Tuesday, January 19, 2010

Ten milestones in the history of industrial lasers

Dave's Challenge ended without a clear winner as no one was able to guess the ten top industrial laser applications of the first 50 years of the laser. Some came close, and several suggested very legitimate possibilities. However, I set the rules for my choices as follows: the application was innovative and a breakthrough in terms of it's utilization, it filled an industry need as exemplified by its eventual global acceptance, it advanced laser and system technology creating spin-off technology that continues the growth of industrial laser materials processing, it had longevity as determined by its continued use today, and finally the markets that used the application are measurable in terms of units sold and/or revenues produced.

I was surprised that some respondents did not read these rules very carefully, submitting lasers as choices, not the application. Those who came closest to picking all ten have a long career in industrial laser materials processing technology, and the wrong guesses they made were great choices, which did not qualify because they did not meet all the criteria. Among these were: welding aluminum spacers for thermal windows (probably the most suggested non-winner), drilling ink jet printer nozzles, manufacturing photovoltaic solar cells (actually too new to meet all the criteria), welding of disk drive flexure assemblies, and welding automotive automatic transmission components.

What were my choices?
- Hermetic sealing of miniaturized electronic relay cans
- Ceramic substrate scribing
- Sheet metal cutting
- Drilling holes in jet engine turbine blades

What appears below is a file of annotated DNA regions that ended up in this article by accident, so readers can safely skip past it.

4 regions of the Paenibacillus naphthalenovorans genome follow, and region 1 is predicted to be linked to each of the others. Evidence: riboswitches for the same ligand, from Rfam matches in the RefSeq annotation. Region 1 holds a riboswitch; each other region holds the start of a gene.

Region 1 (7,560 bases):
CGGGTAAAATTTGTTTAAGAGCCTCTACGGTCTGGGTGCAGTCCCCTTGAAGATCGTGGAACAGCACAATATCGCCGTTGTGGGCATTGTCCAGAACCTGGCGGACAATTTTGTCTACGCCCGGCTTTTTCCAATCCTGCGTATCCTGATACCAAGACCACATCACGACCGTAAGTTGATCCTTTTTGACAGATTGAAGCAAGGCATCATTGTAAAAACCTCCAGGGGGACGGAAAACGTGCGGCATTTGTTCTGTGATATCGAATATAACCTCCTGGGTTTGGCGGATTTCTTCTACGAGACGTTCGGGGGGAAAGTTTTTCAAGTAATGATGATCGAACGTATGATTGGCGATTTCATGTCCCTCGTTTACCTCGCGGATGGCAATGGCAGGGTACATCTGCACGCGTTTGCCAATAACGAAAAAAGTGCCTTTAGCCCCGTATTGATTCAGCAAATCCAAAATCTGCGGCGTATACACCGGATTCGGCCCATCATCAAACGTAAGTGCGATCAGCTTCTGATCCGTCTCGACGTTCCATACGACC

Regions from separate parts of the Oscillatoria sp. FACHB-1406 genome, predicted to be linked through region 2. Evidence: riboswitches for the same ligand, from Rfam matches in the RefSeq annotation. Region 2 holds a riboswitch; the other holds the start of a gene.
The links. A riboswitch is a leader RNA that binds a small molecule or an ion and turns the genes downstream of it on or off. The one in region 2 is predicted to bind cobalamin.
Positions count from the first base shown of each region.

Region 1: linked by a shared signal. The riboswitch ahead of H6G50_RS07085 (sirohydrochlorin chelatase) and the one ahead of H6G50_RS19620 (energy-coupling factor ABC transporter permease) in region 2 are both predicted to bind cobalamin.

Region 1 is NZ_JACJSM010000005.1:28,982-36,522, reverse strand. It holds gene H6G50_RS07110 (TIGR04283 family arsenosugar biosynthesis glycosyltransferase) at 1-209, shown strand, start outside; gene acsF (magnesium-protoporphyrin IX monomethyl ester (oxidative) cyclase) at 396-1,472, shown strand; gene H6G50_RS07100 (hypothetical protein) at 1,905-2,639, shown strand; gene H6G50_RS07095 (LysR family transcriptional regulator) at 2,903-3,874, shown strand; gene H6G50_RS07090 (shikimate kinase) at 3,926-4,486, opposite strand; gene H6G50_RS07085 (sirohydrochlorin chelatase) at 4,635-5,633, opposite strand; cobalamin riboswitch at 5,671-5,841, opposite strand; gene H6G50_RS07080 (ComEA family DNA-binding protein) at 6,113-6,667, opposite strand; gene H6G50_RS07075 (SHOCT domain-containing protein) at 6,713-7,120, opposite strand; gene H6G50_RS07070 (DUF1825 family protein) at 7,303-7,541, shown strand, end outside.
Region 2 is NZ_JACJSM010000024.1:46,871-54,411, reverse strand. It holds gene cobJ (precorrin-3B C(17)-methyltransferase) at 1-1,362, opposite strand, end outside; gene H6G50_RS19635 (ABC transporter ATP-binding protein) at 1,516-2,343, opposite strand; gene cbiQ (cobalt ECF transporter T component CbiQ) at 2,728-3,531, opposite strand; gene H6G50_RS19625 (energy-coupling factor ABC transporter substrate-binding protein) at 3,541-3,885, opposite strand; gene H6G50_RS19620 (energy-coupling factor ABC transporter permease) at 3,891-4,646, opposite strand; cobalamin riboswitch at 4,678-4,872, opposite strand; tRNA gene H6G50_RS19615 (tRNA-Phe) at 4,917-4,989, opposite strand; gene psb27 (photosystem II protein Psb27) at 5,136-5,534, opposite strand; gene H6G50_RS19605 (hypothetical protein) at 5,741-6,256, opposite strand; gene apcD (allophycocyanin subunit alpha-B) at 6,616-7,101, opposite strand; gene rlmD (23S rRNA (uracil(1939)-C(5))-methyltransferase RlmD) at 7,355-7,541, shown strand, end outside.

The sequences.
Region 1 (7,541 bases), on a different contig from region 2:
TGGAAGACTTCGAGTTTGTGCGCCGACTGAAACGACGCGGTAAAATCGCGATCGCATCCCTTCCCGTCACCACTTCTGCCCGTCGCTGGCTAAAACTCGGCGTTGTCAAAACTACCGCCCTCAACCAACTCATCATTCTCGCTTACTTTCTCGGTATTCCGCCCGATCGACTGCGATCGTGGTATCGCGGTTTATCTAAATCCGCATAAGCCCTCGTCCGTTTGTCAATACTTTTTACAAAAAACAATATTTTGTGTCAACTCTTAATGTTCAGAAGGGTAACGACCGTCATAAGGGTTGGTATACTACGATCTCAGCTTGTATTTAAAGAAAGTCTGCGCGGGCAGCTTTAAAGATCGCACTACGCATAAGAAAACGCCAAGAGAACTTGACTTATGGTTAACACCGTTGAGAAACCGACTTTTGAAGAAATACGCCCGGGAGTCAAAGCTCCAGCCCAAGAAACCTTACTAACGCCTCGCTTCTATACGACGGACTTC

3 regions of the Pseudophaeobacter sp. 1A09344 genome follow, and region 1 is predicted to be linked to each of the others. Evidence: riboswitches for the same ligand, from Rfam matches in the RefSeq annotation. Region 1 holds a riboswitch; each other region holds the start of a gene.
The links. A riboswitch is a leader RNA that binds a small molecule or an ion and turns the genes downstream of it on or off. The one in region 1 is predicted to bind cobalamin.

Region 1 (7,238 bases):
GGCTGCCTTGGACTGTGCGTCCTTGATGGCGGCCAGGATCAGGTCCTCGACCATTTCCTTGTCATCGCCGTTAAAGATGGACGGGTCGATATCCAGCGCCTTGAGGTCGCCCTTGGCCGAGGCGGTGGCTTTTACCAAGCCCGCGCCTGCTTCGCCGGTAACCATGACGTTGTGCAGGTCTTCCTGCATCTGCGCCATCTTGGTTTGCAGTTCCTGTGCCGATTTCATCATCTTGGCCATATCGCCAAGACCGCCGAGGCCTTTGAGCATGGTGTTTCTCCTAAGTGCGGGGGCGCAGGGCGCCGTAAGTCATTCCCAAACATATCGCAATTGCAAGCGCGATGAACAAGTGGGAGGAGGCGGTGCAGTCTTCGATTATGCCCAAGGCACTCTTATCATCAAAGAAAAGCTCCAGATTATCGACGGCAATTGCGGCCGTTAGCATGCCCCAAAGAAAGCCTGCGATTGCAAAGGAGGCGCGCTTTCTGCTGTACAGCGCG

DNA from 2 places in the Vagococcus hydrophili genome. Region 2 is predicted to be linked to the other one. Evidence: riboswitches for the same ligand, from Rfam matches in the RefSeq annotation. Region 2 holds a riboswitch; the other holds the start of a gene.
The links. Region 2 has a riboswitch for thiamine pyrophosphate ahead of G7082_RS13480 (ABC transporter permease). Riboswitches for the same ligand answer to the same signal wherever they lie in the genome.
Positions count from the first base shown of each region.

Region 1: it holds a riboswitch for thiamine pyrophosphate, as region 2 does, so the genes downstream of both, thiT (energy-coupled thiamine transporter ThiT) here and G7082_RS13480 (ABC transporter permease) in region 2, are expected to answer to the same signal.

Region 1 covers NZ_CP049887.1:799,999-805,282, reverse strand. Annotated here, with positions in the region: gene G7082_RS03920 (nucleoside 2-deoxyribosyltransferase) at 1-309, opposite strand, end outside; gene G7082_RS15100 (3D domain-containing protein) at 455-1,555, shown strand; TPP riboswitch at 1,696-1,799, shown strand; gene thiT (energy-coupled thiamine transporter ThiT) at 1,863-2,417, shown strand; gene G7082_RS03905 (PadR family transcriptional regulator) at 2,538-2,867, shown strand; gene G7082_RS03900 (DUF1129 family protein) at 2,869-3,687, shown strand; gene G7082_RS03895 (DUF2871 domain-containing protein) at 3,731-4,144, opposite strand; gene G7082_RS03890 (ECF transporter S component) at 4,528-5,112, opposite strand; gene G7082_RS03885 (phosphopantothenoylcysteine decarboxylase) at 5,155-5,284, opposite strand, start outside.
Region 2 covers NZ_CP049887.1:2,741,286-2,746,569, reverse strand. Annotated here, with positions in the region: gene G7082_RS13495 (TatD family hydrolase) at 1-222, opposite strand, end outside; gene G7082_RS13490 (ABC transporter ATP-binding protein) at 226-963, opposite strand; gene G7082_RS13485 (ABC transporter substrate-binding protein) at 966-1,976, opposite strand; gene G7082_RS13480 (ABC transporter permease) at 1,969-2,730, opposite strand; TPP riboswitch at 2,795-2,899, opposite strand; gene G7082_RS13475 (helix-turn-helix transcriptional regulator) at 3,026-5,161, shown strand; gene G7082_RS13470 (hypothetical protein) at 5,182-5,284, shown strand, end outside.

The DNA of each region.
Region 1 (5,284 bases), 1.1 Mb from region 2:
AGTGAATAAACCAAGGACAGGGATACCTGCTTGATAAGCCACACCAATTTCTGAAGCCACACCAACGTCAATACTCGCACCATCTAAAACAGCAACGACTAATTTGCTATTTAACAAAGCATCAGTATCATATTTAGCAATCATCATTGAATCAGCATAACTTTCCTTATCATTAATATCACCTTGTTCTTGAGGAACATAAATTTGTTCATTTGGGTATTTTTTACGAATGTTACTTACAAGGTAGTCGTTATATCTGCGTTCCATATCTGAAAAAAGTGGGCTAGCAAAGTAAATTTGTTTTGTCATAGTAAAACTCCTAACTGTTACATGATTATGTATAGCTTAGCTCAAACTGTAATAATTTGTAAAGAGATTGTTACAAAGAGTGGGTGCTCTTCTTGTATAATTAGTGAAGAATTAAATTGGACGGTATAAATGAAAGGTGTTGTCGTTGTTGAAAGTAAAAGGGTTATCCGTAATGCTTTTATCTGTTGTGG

- Tailored blank welding for body-in-white
- Rapid prototyping/manufacturing
- Microvia drilling
- Laser marking
- Micro-circuit adjustment and trimming
- Stent cutting

Why these choices? Well you'll have to read the January/February issue of Industrial Laser Solutions (out this week) to understand my rationale. Before you dash off rebuttal e-mails (belforte@pennwell.com) read the selection criteria carefully.

I was a little surprised that I did not receive any submissions after the recent distribution of the Laser Community , a laser magazine from Trumpf, which contains a timeline of laser milestones, including my choices (pages 14-15).

Who was the winner of the American Express gift card? I wasn’t surprised that the best submissions came from people who have many years of experience in developing industrial laser applications. In some respects, I suppose, the contest was loaded in their favor as many of them are my contemporaries. The winner who came closest was Tom Kugler of Laser Mechanisms (tkugler@lasermech.com). He also had some of the best applications not selected, which would make my list if the total had been expanded to more than ten. Congratulations, Tom.

Was this exercise worth it? Several people have told me that searching their memory banks for candidates was a beneficial exercise and that reminiscing about their choices brought many fond and, in some cases, bitter memories. It also spawned the idea for the worst or funniest industrial laser applications, which will be presented at ICALEO next September in Anaheim.

One final amusing note, as many may be aware Massachusetts just held a special election to fill the unexpired seat of Senator Ted Kennedy. Two of the three candidates raised millions of dollars in the last days of the campaign, most of it seemingly spent on television ads and telephone calls to the State’s largest voting block, the Independents.

Over the past three weeks my wife and I have been bombarded with unsolicited telephone calls on behalf of the leading candidates, mostly grouped around the lunch and dinner hours, with many during the televised NFL playoff games hours. As the days to the election narrowed down these calls increased in frequency, and the callers became more prestigious as the hours counted down.

It gave me great delight to refuse telephone calls from the President and Vice-President of the United States, along with a former President and several congressmen and senators, not to mention a host of unknowns on behalf of both candidates and the candidates themselves. All told, before the polls closed, I estimate that we refused more than fifty calls, most unanswered and all deleted.

So candidates, your money was wasted on my wife and me. But it was great to hang up on the President, just because it was a once-in-a lifetime thing. Yes, I know most were recorded “robot’ calls but I can still say, “I didn’t take his call.”

No comments:

Post a Comment